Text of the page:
Art Assignment



TheThree Ages of Manby Dosso Dossi (Giovanni de Lutero) 77.5 x 111.8 cm (Italian,Tramuschio ca. 1486–1541/42 Ferrara) 1515

Oilon canvas

ThisItalian Renaissance painting shows a great landscape and depiction ofvarious stages of life. The different phases are illustrated by twoboys peeping behind a bush on the right. On the left side, thepainter shows a man and a woman who seem to be lovers (HeilbrunnFoundation,2016).In the background, two old men are engaged in a conversation. Thenagain, the artist merges the two children with the surroundings. Forexample, children are half visible behind the rocks, and they appearto have a connection with the lovers as they are spying on them enjoythe pleasures of youth. On the other hand, the two men in thebackground seem to be painted over the landscape unlike the otherfigures, which are left in reserve (HeilbrunnFoundation,2016).

Theart piece is an allegorical concept of the cycle of life withillustrations of the amazing experiences during young age to thepleasures of youth and finally the portrayal of aging men who seem tobe contemplating the end of life (HeilbrunnFoundation,2016).The composition is outdoors and incorporates a vibrant representationof animals and flowers on a beautiful green landscape. The scene isfilled with tall bushy trees and dense undergrowth, which isportrayed using unnatural lighting and coloring. For example, Dossiutilizes dark green and brown colors to signify nature. On the otherhand, he applies different bright colors to show different figuresand stages in life (HeilbrunnFoundation,2016).The events in the art piece unfold in an enigmatic manner, which isenacted by interconnected characters. Additionally, the characters inthe painting are arranged in complex poses since the composition ismainly interested in accurately capturing the physical world aroundthe human figures. Therefore, Dossi is primarily concerned with thestructure of the art as a whole not just the fine details of theparticular characters (HeilbrunnFoundation,2016).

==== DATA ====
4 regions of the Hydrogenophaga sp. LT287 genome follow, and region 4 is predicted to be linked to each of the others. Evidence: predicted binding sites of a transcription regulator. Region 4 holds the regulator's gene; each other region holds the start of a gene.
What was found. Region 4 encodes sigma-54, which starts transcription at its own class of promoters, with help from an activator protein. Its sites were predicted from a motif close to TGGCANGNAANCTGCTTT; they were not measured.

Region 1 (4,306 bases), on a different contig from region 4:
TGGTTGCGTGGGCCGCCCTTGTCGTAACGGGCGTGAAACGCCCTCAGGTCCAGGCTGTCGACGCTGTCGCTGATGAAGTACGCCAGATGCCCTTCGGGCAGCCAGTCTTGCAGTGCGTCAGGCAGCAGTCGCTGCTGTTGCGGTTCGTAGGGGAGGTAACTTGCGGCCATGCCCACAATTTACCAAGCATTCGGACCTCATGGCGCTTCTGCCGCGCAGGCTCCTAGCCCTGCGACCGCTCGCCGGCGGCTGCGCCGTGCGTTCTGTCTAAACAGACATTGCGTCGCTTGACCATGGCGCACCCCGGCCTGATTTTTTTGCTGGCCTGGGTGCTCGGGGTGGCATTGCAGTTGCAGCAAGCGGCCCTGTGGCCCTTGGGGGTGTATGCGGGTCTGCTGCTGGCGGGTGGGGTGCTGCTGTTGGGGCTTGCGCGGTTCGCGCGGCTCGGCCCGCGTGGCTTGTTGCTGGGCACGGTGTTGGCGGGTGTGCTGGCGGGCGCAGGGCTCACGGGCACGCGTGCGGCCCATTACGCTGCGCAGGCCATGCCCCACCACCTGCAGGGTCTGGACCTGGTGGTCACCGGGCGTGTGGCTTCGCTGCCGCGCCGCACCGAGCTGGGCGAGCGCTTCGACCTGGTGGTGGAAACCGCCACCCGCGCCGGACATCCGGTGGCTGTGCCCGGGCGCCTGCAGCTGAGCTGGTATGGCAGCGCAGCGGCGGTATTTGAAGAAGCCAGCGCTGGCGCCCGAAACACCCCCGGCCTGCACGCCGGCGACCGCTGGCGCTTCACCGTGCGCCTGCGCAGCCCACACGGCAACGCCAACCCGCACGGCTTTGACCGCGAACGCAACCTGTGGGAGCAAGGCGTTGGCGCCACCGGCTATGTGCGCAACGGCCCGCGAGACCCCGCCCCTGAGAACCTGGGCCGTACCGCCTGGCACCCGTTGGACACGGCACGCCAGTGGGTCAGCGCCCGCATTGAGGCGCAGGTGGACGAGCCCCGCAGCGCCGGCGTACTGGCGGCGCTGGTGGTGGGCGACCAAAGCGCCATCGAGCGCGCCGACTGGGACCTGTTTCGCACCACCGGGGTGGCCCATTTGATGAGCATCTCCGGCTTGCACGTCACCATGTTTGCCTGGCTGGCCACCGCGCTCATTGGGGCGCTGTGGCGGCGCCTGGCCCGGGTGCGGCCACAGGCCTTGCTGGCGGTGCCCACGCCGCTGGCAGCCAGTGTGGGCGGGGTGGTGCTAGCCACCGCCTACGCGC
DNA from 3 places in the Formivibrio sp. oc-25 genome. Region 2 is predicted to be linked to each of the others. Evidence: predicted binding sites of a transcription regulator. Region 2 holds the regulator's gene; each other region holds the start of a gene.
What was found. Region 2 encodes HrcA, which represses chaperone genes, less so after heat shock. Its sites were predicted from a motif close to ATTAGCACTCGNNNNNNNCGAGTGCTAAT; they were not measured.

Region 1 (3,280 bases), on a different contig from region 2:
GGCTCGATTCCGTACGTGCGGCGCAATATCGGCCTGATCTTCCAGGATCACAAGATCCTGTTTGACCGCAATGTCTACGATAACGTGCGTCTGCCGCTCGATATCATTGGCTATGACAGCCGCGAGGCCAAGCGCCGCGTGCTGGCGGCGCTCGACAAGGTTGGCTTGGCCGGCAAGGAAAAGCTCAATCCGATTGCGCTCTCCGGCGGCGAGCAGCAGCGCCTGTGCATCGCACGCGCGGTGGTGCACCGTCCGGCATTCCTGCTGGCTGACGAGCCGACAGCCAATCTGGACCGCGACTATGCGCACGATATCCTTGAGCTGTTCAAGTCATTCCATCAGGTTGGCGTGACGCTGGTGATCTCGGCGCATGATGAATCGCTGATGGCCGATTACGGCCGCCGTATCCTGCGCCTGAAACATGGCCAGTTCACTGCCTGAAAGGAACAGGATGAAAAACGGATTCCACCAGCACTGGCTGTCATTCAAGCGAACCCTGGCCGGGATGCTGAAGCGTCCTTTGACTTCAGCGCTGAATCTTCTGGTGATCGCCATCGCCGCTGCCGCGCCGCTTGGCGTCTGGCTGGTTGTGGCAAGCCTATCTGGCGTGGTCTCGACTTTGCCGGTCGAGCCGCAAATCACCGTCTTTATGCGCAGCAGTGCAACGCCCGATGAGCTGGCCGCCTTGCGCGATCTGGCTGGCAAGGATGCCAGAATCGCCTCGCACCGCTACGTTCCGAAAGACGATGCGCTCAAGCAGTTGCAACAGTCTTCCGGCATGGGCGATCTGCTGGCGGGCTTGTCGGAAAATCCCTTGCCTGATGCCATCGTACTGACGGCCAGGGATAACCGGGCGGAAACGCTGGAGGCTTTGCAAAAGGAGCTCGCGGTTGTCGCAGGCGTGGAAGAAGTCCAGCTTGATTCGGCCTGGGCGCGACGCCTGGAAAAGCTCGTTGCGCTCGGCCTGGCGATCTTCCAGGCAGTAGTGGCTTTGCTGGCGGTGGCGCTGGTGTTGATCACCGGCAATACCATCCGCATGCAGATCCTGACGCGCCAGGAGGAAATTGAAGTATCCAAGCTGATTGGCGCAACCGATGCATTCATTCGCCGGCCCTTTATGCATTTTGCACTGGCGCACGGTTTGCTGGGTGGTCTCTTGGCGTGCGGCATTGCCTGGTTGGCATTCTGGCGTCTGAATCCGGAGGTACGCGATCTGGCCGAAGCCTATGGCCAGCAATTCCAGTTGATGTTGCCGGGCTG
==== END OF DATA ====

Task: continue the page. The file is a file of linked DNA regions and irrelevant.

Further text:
TheAdoration of the Shepherds with Saint Catherine of Alexandriaby Cigoli, (Italian, Castello di Cigoli 1559–1613 Rome) 308.3 x193.7 cm

Oilon canvas

Theartwork is one of the Italian Renaissance paintings. The painterillustrated new emotional warmth and stressed on the use of color.Some of the details in the art are taken directly from nature such asthe pastoral figures on the right and the depiction of still lifearound the child (HeilbrunnFoundation,2016).Christ is the main subject of this masterpiece since the attention ofall figures is drawn to him. The art piece shows Mary uncovering thechild. There is a representation of a donkey and an ox next to Mary,which represents the ritually clean and unclean people who arebrought together by the birth of Christ. In the left background, thepainting depicts St. Catherine of Alexandria who is carrying amartyr’s palm and the crown on her head signifying her royalty(HeilbrunnFoundation,2016).In the left foreground, the art piece has a broken wall andoverturned columns, which could imply the destruction of the paganempire. Additionally, three shepherds are bending towards Christ, andone of them is holding a lamb, which is a gift for the newborn(HeilbrunnFoundation,2016).

Thepainting has a star shining a bright light at the top, which poursdownwards towards Christ and draws the audience’s focus to thesubject. On either side of the star, angels are celebrating the birthof Christ along with the shepherds (HeilbrunnFoundation,2016).Through the doorway, other shepherds are holding a torch under thecrescent moon. The painter uses bright colors and shadings todifferentiate figures in the painting. The images are easilyidentifiable by the viewers since they appear natural and wellcomposed within the picture space (HeilbrunnFoundation,2016). Consequently, the work is an excellent example of High Renaissancethat emphasizes the study of nature.

ThreeAges of Man

TheAdoration of the Shepherds with Saint Catherine of Alexandria


HeilbrunnFoundation.(2016). Timeline of&nbspArt History.TheMet.Retrieved from